Pilots at Lufthansa's budget airline, Germanwings, started a two-day strike on Thursday as German pilots' union Vereinigung Cockpit (VC) seeks to put pressure on management in a long-running row over pay and conditions.
The VC pilots staged 10 strikes last year, affecting hundreds of thousands of passengers and wiping up to 200 million euros (S$308 million) from 2014 operating profit at Lufthansa, which is trying to reduce costs to keep up with rivals.
The strike, affecting departures across Germany, is due to run until 2259 GMT on Friday.
Germanwings, which runs short-haul flights in Europe, said on Wednesday it expected to operate more than 60 per cent of the 900 flights normally scheduled over the strike period by using volunteer pilots or chartering planes from other airlines.
The row between pilots and management concerns early retirement benefits that Lufthansa wants to change for new starters.
The current scheme enables pilots to retire at 55 and still receive a portion of their pay until regular state pension payments kick in. Lufthansa wants to increase the earliest age at which its new pilots can retire to reflect increasing life expectancies and cut costs.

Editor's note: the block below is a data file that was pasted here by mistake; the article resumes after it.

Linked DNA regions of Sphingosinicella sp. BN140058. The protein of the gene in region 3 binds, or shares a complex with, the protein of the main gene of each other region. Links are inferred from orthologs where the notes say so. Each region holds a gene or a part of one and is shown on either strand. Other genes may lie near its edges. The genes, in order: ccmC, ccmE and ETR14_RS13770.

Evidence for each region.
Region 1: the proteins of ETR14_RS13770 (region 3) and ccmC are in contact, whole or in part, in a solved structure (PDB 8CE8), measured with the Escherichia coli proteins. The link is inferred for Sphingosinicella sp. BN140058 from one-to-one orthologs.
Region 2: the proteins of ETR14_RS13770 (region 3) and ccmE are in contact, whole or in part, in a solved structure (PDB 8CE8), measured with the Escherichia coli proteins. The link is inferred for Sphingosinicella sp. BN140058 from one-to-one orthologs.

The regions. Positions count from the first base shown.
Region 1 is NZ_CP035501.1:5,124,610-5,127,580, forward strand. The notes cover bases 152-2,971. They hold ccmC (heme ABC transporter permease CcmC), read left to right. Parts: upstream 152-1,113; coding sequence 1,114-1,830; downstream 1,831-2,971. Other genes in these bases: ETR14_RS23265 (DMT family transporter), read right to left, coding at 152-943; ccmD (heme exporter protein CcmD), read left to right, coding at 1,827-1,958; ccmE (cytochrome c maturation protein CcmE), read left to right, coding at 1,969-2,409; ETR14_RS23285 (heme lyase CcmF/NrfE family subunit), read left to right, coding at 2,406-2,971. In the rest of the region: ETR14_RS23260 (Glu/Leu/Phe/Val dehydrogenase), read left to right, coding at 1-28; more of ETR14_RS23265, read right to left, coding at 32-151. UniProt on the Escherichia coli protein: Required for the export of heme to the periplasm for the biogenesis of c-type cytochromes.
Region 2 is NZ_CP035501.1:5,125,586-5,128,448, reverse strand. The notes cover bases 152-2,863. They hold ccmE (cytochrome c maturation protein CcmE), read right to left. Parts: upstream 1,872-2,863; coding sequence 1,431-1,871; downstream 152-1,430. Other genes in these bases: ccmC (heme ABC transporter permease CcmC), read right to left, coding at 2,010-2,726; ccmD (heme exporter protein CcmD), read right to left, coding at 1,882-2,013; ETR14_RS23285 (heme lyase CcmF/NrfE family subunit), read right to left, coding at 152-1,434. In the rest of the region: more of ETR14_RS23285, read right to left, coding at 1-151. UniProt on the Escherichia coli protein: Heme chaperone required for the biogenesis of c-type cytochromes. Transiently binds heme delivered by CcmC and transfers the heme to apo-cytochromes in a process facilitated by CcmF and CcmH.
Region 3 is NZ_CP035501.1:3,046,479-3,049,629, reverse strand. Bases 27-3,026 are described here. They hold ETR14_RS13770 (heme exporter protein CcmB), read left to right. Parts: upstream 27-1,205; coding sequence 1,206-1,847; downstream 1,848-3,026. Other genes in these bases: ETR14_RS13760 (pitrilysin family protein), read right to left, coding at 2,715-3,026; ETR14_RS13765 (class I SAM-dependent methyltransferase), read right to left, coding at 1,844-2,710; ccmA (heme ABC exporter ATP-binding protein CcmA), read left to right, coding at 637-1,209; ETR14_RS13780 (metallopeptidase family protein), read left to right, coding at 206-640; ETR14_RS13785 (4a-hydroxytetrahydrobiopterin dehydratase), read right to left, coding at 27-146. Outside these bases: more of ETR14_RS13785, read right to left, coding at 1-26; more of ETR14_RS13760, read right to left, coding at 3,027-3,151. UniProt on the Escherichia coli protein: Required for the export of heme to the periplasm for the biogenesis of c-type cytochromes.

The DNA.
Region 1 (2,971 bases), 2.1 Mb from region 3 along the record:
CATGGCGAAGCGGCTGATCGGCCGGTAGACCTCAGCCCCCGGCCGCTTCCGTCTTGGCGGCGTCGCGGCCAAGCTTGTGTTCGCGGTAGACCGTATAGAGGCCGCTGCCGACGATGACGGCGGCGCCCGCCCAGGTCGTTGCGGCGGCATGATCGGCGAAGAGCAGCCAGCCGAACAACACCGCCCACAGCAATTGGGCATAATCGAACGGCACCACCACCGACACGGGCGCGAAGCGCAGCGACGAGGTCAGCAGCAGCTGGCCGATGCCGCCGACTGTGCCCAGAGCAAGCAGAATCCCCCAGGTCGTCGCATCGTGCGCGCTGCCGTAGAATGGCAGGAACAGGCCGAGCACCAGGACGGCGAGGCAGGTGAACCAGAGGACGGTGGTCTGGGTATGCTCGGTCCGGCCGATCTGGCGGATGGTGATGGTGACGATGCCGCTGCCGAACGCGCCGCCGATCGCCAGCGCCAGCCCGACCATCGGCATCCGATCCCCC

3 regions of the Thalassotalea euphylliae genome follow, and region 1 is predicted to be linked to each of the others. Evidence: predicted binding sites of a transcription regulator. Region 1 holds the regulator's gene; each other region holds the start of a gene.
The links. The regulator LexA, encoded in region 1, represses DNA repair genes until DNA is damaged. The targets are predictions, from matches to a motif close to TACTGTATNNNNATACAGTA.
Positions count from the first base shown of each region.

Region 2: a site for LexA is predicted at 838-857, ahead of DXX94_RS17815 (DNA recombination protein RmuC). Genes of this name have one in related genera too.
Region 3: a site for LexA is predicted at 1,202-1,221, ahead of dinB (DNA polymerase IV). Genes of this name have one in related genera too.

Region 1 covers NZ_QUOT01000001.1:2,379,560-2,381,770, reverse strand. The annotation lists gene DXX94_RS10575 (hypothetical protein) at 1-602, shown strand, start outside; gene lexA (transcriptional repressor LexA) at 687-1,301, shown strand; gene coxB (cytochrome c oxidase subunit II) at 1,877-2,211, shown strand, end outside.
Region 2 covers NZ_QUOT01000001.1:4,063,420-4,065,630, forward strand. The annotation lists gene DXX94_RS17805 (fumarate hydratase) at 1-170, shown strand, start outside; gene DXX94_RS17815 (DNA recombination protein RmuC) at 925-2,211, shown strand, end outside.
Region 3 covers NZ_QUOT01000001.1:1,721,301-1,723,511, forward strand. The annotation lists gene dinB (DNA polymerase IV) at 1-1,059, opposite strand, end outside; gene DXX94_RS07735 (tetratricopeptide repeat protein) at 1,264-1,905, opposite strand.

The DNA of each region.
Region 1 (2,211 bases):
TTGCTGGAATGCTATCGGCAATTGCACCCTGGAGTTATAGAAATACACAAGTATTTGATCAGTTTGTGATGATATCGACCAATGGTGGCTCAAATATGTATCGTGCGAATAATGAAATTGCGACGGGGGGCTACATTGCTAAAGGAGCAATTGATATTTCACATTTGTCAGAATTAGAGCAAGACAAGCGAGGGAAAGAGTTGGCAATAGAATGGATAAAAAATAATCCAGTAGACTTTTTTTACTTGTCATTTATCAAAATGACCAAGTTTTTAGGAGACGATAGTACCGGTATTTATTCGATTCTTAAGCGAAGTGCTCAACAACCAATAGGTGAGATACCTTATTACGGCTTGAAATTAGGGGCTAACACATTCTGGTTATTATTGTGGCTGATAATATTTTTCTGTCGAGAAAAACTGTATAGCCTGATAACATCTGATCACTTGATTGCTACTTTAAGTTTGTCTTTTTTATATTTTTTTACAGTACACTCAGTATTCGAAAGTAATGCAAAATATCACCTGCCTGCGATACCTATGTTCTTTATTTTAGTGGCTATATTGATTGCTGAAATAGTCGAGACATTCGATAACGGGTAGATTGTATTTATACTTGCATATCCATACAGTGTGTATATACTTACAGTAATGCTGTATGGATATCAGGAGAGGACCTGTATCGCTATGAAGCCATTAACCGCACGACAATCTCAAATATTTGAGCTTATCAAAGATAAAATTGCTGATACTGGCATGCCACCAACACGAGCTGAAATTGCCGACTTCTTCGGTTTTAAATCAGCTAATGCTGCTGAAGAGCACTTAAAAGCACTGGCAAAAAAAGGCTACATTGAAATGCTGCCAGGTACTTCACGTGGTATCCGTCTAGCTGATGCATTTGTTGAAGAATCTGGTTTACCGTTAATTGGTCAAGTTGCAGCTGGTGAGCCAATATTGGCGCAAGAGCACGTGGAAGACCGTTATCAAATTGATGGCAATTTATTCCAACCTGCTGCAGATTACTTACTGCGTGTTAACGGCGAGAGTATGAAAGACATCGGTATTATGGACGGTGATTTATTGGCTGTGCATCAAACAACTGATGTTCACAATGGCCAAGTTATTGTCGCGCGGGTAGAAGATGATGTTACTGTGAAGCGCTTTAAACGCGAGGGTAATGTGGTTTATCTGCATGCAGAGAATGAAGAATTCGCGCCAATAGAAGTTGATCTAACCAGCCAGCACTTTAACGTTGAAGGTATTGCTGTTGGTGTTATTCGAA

The pilots have also requested that management enter mediation talks on plans for the expansion of low-cost flights, which Lufthansa has refused.
The pilots oppose the way Lufthansa is pushing through the expansion, by using a small business that is not subject to the same collective labour agreements as pilots at its Lufthansa and Germanwings units.
Like rival Air France-KLM, Lufthansa wants to increase low-cost operations to win back market share lost to the likes of Ryanair and easyJet, which are expanding in its home market.